For a kid who has been doing such special things for so long, Bedard is incredibly well grounded, in part because there was never a silver spoon jammed into his mouth. His parents, Tom and Melanie, have gone to great lengths to normalize all of this for their son and not allow him to develop an oversized ego. Tom is a logger who, until this year, would drive six-to-eight hours a day to and from Vancouver to the B.C. interior with his chainsaw in his truck, working as a tree feller, which happens to be one of the most dangerous jobs in the world. Until she moved to Regina to live with Connor on the advice of the Regina Pats this season, Melanie hosted international students in the family’s home. Bedard’s older sister, who attends the University of Calgary, had no idea how good a hockey player her little brother was until he agreed to be represented by Newport Sports and signed with the agency at the draft in Vancouver in 2019. Bedard himself didn’t even know the Under-18 World Championship existed until he was chosen for the team.
“I’m 16 and I haven’t really done much yet in my career,” Bedard said. “I think you’ve got to just kind of stay focused. My parents have really helped me with that, and my agency as well.”
That has also helped him in times of hardship. Just prior to leaving for the U18s, Connor had to deal with a very real-life tragedy when his grandfather, Garth, collided head-on with another vehicle on Highway 1 in B.C.’s southern interior and was killed. Witnesses said it looked as though Garth, who was on his way to his shop to work on some equipment, was slumped over the steering wheel before it crossed into the other lane. The next game, his last in the Western Hockey League before leaving for the U18s, Bedard scored both goals, including the overtime winner, in a 2-1 win over the Brandon Wheat Kings.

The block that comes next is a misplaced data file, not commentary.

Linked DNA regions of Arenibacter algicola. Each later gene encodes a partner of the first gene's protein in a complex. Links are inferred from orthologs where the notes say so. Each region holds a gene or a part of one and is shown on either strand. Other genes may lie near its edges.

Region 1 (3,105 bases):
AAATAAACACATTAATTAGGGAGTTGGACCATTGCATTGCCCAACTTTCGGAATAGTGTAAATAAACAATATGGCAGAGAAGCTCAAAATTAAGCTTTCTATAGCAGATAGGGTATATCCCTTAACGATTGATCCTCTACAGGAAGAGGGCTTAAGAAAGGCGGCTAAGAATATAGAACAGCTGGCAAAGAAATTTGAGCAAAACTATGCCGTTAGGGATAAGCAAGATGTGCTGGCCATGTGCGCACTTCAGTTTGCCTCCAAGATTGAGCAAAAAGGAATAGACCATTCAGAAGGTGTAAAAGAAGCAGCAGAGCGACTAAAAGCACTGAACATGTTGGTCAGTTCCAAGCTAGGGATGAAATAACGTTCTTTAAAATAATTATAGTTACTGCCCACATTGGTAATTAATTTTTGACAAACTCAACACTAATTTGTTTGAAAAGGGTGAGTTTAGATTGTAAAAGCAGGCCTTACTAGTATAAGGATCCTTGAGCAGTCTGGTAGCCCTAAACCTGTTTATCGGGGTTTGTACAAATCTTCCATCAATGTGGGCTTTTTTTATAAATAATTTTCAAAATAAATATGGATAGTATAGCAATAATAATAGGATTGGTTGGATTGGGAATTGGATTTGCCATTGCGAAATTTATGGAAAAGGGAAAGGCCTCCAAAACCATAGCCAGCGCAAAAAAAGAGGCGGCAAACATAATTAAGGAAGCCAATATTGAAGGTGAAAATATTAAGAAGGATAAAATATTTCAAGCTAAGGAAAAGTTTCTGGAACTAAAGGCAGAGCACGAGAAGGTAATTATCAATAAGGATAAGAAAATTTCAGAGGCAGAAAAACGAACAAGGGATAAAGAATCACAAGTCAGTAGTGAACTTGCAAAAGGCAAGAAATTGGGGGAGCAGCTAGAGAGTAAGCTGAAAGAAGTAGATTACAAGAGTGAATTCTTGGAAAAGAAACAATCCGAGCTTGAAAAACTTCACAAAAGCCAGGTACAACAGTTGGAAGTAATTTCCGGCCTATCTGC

It also helped him earlier this season when, after scoring 12 goals and 28 points in 15 games as an underager last season, the goals didn’t come as easily in the first part of his second season in the WHL. After scoring three goals in his first two games with the Pats, Bedard went five straight without a goal and scored just three in his next 12 games. He has rebounded and went into the World Junior camp with 14 goals and 24 points in 24 games, but despite not playing since Dec. 8, he still leads the WHL with 132 shots.
“He was playing well, but for whatever reason, he was so snake-bitten it was bizarre,” Tom said. “He was getting such good shots. He played some of his best games this year with no points. He’s playing better than he did (last season) in the bubble. He’s faster, he stronger, he’s driving the play more.”
Bedard had three goals and six points in the two games before he left for the World Juniors and is among the tournament’s top scorers. And now he shares an accomplishment with hockey royalty. “It’s cool hearing your name with the greatest player who has ever played,” Bedard said “But it’s one game and I don’t think I’ll be getting 2,800 points in the NHL.”